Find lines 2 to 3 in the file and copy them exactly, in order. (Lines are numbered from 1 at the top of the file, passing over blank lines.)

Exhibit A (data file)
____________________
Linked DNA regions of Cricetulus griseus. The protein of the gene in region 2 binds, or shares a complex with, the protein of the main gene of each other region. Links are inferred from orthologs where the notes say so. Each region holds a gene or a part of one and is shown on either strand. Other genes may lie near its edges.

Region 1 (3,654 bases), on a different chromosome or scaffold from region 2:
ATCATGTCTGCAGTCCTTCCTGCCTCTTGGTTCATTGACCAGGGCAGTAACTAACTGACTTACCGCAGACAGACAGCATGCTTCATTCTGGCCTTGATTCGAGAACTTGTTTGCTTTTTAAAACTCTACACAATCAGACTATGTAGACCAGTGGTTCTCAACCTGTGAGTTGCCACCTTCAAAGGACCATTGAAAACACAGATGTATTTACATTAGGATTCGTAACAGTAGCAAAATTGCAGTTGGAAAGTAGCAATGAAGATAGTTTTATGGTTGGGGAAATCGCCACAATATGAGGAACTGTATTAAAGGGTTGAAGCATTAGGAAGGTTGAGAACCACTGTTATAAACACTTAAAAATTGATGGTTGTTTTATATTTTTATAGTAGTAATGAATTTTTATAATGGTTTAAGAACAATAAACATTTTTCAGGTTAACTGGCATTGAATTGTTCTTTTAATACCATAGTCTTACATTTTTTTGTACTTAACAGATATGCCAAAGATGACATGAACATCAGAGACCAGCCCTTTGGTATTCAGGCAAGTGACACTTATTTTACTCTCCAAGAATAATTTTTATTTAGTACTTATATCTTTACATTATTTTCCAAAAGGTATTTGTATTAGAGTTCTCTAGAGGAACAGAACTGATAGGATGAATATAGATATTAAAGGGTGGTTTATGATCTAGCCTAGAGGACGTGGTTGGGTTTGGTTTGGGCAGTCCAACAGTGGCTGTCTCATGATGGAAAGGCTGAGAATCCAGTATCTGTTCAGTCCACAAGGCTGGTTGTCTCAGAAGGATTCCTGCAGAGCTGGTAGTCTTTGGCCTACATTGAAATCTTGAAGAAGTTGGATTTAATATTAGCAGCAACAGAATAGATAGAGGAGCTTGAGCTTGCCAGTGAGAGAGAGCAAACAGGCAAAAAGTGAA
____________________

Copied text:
Region 1 (3,654 bases), on a different chromosome or scaffold from region 2:
ATCATGTCTGCAGTCCTTCCTGCCTCTTGGTTCATTGACCAGGGCAGTAACTAACTGACTTACCGCAGACAGACAGCATGCTTCATTCTGGCCTTGATTCGAGAACTTGTTTGCTTTTTAAAACTCTACACAATCAGACTATGTAGACCAGTGGTTCTCAACCTGTGAGTTGCCACCTTCAAAGGACCATTGAAAACACAGATGTATTTACATTAGGATTCGTAACAGTAGCAAAATTGCAGTTGGAAAGTAGCAATGAAGATAGTTTTATGGTTGGGGAAATCGCCACAATATGAGGAACTGTATTAAAGGGTTGAAGCATTAGGAAGGTTGAGAACCACTGTTATAAACACTTAAAAATTGATGGTTGTTTTATATTTTTATAGTAGTAATGAATTTTTATAATGGTTTAAGAACAATAAACATTTTTCAGGTTAACTGGCATTGAATTGTTCTTTTAATACCATAGTCTTACATTTTTTTGTACTTAACAGATATGCCAAAGATGACATGAACATCAGAGACCAGCCCTTTGGTATTCAGGCAAGTGACACTTATTTTACTCTCCAAGAATAATTTTTATTTAGTACTTATATCTTTACATTATTTTCCAAAAGGTATTTGTATTAGAGTTCTCTAGAGGAACAGAACTGATAGGATGAATATAGATATTAAAGGGTGGTTTATGATCTAGCCTAGAGGACGTGGTTGGGTTTGGTTTGGGCAGTCCAACAGTGGCTGTCTCATGATGGAAAGGCTGAGAATCCAGTATCTGTTCAGTCCACAAGGCTGGTTGTCTCAGAAGGATTCCTGCAGAGCTGGTAGTCTTTGGCCTACATTGAAATCTTGAAGAAGTTGGATTTAATATTAGCAGCAACAGAATAGATAGAGGAGCTTGAGCTTGCCAGTGAGAGAGAGCAAACAGGCAAAAAGTGAA